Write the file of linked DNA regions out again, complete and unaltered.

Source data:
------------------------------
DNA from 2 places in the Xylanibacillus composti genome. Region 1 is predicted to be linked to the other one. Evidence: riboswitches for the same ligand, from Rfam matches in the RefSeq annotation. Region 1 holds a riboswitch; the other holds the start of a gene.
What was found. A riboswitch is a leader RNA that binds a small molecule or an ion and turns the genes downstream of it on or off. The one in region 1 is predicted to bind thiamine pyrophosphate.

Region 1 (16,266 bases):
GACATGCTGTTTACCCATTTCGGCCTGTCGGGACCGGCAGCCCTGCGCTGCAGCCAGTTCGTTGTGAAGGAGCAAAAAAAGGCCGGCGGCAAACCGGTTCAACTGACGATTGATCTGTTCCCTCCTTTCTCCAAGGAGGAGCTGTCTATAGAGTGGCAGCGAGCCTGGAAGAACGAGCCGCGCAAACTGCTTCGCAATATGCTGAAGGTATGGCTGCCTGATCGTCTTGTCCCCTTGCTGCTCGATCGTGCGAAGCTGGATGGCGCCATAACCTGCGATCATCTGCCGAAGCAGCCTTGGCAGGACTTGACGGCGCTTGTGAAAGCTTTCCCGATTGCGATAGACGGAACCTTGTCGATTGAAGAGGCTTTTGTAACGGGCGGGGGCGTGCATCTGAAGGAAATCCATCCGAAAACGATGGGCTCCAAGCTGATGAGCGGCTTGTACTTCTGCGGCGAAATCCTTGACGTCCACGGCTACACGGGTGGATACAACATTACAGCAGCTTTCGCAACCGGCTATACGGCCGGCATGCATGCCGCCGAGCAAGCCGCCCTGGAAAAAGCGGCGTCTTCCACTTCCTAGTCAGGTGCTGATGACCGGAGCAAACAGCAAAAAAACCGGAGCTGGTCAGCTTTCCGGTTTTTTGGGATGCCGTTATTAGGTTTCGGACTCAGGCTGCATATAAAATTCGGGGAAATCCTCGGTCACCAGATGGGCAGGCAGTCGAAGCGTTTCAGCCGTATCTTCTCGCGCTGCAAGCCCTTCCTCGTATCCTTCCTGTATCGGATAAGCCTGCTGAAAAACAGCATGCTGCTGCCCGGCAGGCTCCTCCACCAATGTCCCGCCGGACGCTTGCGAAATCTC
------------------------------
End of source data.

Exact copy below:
DNA from 2 places in the Xylanibacillus composti genome. Region 1 is predicted to be linked to the other one. Evidence: riboswitches for the same ligand, from Rfam matches in the RefSeq annotation. Region 1 holds a riboswitch; the other holds the start of a gene.
What was found. A riboswitch is a leader RNA that binds a small molecule or an ion and turns the genes downstream of it on or off. The one in region 1 is predicted to bind thiamine pyrophosphate.

Region 1 (16,266 bases):
GACATGCTGTTTACCCATTTCGGCCTGTCGGGACCGGCAGCCCTGCGCTGCAGCCAGTTCGTTGTGAAGGAGCAAAAAAAGGCCGGCGGCAAACCGGTTCAACTGACGATTGATCTGTTCCCTCCTTTCTCCAAGGAGGAGCTGTCTATAGAGTGGCAGCGAGCCTGGAAGAACGAGCCGCGCAAACTGCTTCGCAATATGCTGAAGGTATGGCTGCCTGATCGTCTTGTCCCCTTGCTGCTCGATCGTGCGAAGCTGGATGGCGCCATAACCTGCGATCATCTGCCGAAGCAGCCTTGGCAGGACTTGACGGCGCTTGTGAAAGCTTTCCCGATTGCGATAGACGGAACCTTGTCGATTGAAGAGGCTTTTGTAACGGGCGGGGGCGTGCATCTGAAGGAAATCCATCCGAAAACGATGGGCTCCAAGCTGATGAGCGGCTTGTACTTCTGCGGCGAAATCCTTGACGTCCACGGCTACACGGGTGGATACAACATTACAGCAGCTTTCGCAACCGGCTATACGGCCGGCATGCATGCCGCCGAGCAAGCCGCCCTGGAAAAAGCGGCGTCTTCCACTTCCTAGTCAGGTGCTGATGACCGGAGCAAACAGCAAAAAAACCGGAGCTGGTCAGCTTTCCGGTTTTTTGGGATGCCGTTATTAGGTTTCGGACTCAGGCTGCATATAAAATTCGGGGAAATCCTCGGTCACCAGATGGGCAGGCAGTCGAAGCGTTTCAGCCGTATCTTCTCGCGCTGCAAGCCCTTCCTCGTATCCTTCCTGTATCGGATAAGCCTGCTGAAAAACAGCATGCTGCTGCCCGGCAGGCTCCTCCACCAATGTCCCGCCGGACGCTTGCGAAATCTC